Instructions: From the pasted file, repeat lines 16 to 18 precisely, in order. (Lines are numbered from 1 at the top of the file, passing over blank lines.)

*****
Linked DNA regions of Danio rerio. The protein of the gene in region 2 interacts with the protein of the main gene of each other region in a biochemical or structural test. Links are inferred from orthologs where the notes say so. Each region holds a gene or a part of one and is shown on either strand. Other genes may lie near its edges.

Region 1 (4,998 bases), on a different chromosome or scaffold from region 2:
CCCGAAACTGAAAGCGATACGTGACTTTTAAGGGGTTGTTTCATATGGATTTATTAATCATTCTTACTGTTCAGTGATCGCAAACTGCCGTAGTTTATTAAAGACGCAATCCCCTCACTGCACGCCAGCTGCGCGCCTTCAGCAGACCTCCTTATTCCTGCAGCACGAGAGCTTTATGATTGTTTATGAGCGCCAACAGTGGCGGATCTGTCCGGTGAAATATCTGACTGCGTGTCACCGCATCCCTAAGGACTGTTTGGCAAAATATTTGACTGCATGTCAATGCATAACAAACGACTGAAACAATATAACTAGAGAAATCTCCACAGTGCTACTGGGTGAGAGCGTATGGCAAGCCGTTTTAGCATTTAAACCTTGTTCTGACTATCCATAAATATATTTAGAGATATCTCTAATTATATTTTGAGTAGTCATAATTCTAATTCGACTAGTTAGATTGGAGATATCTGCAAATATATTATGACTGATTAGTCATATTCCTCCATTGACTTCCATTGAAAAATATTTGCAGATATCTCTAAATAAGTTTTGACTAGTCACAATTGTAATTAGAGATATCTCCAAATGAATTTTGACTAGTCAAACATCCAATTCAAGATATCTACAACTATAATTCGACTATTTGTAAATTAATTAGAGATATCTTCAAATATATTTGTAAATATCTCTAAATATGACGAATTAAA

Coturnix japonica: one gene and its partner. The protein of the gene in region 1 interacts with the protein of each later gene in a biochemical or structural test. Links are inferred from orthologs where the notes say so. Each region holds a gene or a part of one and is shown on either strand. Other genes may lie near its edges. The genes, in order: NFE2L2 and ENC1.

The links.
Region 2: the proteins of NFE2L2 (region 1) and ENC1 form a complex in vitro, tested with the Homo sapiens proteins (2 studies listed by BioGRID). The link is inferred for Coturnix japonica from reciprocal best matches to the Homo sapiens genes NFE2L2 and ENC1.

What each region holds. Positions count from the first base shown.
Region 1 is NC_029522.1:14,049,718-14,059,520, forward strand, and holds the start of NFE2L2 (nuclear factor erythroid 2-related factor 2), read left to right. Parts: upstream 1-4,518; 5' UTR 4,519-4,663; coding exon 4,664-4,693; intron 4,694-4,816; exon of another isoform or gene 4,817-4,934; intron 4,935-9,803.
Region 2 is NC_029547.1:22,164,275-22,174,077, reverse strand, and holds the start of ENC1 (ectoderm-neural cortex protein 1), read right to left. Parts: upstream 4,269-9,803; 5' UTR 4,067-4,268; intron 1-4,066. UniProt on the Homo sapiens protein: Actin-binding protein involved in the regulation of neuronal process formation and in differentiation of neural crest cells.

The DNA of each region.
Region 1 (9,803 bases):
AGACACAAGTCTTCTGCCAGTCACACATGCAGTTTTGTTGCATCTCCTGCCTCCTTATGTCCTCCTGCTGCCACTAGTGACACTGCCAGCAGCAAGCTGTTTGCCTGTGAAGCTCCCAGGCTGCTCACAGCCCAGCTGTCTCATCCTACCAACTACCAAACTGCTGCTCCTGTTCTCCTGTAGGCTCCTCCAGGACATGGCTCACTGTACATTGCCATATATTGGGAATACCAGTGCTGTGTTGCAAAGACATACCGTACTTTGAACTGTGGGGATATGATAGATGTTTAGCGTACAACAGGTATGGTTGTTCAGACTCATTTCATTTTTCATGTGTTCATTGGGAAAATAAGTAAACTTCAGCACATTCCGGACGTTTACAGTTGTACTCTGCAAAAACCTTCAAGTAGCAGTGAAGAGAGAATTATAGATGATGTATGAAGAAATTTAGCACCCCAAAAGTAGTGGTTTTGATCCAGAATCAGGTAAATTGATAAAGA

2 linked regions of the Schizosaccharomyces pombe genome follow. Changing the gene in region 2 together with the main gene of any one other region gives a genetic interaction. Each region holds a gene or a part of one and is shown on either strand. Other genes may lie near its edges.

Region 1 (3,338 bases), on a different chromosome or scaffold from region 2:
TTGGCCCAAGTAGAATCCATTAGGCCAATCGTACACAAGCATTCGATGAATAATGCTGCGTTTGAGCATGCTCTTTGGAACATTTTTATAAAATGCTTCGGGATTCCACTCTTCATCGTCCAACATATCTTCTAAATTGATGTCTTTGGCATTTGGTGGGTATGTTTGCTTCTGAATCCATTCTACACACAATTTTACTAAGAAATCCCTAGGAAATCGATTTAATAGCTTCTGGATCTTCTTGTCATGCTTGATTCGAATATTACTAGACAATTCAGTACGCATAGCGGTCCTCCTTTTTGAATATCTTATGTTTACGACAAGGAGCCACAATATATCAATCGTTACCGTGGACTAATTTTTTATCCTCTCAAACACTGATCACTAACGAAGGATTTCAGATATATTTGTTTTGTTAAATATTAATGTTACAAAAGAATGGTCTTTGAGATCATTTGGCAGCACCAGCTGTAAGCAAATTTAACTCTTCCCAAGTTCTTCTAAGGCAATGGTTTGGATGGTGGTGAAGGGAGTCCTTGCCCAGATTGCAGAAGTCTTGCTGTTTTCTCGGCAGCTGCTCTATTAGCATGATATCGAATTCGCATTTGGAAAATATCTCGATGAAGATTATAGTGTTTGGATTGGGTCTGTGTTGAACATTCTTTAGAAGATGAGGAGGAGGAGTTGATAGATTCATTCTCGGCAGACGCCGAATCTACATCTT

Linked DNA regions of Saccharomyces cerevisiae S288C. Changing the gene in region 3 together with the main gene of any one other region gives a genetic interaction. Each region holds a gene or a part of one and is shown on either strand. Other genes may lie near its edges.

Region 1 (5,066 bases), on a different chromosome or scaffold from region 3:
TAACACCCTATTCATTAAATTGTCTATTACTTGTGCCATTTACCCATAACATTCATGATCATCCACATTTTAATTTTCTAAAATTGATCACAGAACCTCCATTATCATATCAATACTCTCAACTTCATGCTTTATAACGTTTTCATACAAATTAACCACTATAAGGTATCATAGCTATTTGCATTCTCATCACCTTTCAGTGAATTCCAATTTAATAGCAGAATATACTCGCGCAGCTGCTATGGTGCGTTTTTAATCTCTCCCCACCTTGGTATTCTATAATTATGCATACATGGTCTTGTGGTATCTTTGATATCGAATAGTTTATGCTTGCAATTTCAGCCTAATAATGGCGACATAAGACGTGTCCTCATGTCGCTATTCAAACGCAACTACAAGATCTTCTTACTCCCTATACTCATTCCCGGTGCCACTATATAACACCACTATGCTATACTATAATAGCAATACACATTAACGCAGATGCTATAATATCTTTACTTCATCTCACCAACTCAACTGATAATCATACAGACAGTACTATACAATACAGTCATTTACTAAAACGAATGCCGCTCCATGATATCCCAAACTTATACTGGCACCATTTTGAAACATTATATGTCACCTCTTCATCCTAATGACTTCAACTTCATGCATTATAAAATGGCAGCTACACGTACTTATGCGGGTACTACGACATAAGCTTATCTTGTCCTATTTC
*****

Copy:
Linked DNA regions of Saccharomyces cerevisiae S288C. Changing the gene in region 3 together with the main gene of any one other region gives a genetic interaction. Each region holds a gene or a part of one and is shown on either strand. Other genes may lie near its edges.

Region 1 (5,066 bases), on a different chromosome or scaffold from region 3:
TAACACCCTATTCATTAAATTGTCTATTACTTGTGCCATTTACCCATAACATTCATGATCATCCACATTTTAATTTTCTAAAATTGATCACAGAACCTCCATTATCATATCAATACTCTCAACTTCATGCTTTATAACGTTTTCATACAAATTAACCACTATAAGGTATCATAGCTATTTGCATTCTCATCACCTTTCAGTGAATTCCAATTTAATAGCAGAATATACTCGCGCAGCTGCTATGGTGCGTTTTTAATCTCTCCCCACCTTGGTATTCTATAATTATGCATACATGGTCTTGTGGTATCTTTGATATCGAATAGTTTATGCTTGCAATTTCAGCCTAATAATGGCGACATAAGACGTGTCCTCATGTCGCTATTCAAACGCAACTACAAGATCTTCTTACTCCCTATACTCATTCCCGGTGCCACTATATAACACCACTATGCTATACTATAATAGCAATACACATTAACGCAGATGCTATAATATCTTTACTTCATCTCACCAACTCAACTGATAATCATACAGACAGTACTATACAATACAGTCATTTACTAAAACGAATGCCGCTCCATGATATCCCAAACTTATACTGGCACCATTTTGAAACATTATATGTCACCTCTTCATCCTAATGACTTCAACTTCATGCATTATAAAATGGCAGCTACACGTACTTATGCGGGTACTACGACATAAGCTTATCTTGTCCTATTTC